Two brand name IT vendors have launched cloud computing services in the last few days, in what may an indication that the long predicted shift of IT provisioning to an on-demand, hosted model – which despite the success of a few pioneers has yet to hit the mainstream – is finally approaching critical mass.
On Friday, IBM announced the availability of an online version of its Lotus Notes desktop collaboration suite, called LotusLive iNotes. The offering, essentially and online email server, is a clear competitive volley against Google’s Apps suite and Microsoft’s forthcoming Office Web Apps, due next year.
But while LotusLive iNotes undercuts Google’s pricing – a year’s license costs $36 per user compared to $50 for Google Apps Premier Edition – it allocates just 1GB of storage space to each user compared to Google’s 2.5GB. Microsoft has yet to reveal how its Office Web Apps will be priced for businesses.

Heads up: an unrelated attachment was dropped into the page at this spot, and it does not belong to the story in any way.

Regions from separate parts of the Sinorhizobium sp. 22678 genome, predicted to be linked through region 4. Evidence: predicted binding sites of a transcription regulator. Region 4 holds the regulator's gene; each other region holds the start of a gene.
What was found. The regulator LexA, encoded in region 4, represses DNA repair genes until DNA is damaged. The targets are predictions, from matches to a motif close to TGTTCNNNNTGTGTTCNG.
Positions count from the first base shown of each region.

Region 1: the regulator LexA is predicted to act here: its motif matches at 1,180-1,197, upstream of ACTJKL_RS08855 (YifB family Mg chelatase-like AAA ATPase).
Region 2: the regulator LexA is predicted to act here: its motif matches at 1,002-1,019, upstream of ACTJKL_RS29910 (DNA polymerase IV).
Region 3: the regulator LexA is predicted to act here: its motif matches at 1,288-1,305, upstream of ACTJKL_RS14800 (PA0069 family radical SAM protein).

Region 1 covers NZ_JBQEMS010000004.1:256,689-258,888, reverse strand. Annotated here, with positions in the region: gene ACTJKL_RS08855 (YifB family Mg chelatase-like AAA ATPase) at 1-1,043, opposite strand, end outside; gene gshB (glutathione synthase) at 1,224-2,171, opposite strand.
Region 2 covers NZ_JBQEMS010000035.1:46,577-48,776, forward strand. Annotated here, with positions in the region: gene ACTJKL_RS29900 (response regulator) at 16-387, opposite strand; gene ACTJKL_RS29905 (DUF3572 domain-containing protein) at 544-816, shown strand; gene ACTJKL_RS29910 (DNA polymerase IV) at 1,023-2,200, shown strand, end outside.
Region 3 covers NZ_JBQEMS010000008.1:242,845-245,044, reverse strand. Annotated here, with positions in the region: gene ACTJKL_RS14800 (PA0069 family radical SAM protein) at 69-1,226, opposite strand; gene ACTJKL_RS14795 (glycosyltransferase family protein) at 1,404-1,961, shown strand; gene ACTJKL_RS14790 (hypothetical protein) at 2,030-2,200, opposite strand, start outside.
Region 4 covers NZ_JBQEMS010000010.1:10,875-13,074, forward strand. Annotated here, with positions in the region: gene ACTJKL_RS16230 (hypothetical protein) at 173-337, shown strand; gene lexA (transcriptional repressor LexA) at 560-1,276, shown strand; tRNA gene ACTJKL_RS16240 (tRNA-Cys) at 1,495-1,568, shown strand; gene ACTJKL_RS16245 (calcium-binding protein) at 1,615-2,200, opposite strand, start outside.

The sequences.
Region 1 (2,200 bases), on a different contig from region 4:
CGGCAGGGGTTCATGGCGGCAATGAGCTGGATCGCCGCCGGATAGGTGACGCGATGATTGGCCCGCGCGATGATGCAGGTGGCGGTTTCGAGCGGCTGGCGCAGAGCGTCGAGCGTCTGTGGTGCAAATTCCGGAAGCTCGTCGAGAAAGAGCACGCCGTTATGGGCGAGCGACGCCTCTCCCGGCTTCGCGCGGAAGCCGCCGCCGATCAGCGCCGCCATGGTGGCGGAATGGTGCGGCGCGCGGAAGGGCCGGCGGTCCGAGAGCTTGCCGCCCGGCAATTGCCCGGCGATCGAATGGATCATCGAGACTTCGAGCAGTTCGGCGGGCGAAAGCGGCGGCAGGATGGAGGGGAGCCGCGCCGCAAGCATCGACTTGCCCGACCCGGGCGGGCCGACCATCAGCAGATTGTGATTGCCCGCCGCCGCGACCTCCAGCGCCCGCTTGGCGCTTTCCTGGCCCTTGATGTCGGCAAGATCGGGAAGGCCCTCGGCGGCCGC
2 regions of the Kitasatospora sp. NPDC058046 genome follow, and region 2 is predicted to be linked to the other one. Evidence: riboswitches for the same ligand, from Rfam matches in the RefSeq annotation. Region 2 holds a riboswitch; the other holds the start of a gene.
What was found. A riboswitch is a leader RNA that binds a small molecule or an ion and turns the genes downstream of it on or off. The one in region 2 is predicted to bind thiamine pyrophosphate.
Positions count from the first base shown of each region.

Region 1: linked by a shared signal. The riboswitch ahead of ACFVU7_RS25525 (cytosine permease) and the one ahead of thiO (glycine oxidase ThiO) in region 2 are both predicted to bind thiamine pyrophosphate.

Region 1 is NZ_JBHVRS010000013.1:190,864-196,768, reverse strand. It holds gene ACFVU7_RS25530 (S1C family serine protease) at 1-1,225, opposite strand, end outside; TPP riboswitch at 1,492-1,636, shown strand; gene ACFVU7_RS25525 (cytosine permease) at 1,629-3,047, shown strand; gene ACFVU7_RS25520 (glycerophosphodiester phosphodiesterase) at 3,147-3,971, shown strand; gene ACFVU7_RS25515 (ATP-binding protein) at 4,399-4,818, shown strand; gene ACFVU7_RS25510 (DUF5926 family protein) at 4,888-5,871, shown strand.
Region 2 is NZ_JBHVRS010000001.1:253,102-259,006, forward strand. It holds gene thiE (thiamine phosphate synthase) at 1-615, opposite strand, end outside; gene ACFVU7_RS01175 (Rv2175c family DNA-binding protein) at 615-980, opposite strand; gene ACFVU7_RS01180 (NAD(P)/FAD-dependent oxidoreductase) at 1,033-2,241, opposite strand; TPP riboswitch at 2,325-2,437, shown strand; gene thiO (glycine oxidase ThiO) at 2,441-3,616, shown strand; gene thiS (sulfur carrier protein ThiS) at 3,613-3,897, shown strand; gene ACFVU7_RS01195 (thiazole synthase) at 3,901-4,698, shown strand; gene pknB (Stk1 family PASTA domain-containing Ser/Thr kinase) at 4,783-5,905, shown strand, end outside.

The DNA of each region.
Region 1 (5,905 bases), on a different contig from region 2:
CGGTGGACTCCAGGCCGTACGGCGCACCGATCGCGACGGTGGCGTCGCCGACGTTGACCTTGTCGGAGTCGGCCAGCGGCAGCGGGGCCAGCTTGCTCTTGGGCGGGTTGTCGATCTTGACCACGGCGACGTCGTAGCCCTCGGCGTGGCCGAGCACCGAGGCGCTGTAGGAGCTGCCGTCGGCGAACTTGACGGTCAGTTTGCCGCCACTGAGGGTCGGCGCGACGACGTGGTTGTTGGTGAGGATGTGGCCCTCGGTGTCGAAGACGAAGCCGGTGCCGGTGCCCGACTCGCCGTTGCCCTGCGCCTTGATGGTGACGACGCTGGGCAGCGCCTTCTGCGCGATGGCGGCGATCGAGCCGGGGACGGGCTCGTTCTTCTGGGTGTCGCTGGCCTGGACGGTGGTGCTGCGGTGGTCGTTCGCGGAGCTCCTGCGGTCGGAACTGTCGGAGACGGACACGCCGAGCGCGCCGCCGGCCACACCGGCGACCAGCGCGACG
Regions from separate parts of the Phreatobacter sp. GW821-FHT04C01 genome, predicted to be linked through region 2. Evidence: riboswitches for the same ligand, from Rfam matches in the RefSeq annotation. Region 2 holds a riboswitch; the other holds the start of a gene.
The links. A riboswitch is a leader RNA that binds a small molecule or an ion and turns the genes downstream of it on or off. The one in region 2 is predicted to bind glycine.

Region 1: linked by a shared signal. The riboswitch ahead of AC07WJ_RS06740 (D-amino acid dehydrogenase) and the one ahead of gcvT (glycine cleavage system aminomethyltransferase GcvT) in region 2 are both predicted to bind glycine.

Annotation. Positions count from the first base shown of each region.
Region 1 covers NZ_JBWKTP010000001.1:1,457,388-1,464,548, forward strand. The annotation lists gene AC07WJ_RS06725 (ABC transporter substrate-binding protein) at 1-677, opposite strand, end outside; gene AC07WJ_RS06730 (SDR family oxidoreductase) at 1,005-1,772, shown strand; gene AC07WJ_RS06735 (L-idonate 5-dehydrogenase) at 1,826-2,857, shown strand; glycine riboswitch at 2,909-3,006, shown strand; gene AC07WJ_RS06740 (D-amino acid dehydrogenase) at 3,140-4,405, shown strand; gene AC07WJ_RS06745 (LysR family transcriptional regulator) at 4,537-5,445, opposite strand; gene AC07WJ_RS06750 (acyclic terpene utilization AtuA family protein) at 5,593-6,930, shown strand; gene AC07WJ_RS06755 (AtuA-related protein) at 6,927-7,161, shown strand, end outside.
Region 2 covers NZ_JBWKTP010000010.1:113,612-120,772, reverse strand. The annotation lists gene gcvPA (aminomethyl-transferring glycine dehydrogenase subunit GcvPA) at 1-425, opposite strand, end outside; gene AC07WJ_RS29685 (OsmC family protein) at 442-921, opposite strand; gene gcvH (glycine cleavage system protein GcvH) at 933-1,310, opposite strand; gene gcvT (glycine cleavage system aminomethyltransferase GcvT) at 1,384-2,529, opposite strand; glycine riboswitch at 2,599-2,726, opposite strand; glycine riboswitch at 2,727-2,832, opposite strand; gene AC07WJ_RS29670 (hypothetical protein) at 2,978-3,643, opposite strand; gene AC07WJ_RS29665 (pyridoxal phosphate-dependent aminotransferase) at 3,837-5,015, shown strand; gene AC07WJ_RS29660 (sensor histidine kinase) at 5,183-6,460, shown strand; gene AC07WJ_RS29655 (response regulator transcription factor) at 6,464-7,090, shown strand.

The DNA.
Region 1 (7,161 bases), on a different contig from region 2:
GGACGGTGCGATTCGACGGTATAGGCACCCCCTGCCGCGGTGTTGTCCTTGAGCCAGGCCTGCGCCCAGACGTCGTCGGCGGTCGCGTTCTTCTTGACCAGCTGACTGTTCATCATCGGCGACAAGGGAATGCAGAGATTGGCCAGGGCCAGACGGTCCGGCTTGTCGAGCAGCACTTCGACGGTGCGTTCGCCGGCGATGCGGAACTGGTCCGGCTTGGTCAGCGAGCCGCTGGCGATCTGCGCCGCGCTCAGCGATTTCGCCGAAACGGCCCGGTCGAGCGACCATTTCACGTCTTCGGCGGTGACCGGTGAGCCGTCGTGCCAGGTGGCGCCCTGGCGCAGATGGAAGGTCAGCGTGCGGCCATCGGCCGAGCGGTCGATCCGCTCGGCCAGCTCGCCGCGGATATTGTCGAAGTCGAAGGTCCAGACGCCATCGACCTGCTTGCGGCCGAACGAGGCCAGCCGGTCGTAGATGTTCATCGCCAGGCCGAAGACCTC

Also, LotusLive iNotes does not include a word processor or spreadsheet application. That said, anecdotal reports from Information Age readers suggest that Google Apps customers often leave those components unused, as the benefits of online collaboration may not be enough to persuade users to migrate from Microsoft Word and Excel.
Meanwhile, security software vendor McAfee has announced the availability of a cloud-based storage service for consumers. The company claims that the service offers unlimited storage space for just $5 a month.
The service is based on platform of cloud storage vendor Mozy, which in turn is operated by Decho, a subsidiary of storage giant EMC. In fact it is not entirely clear what McAfee adds to the service – Mozy already encrypts the stored data, so there is little need for extra security. However, McAfee’s established brand may lead to broader adoption.
The service is available now in the US, and will be launched in the UK before the end of the year.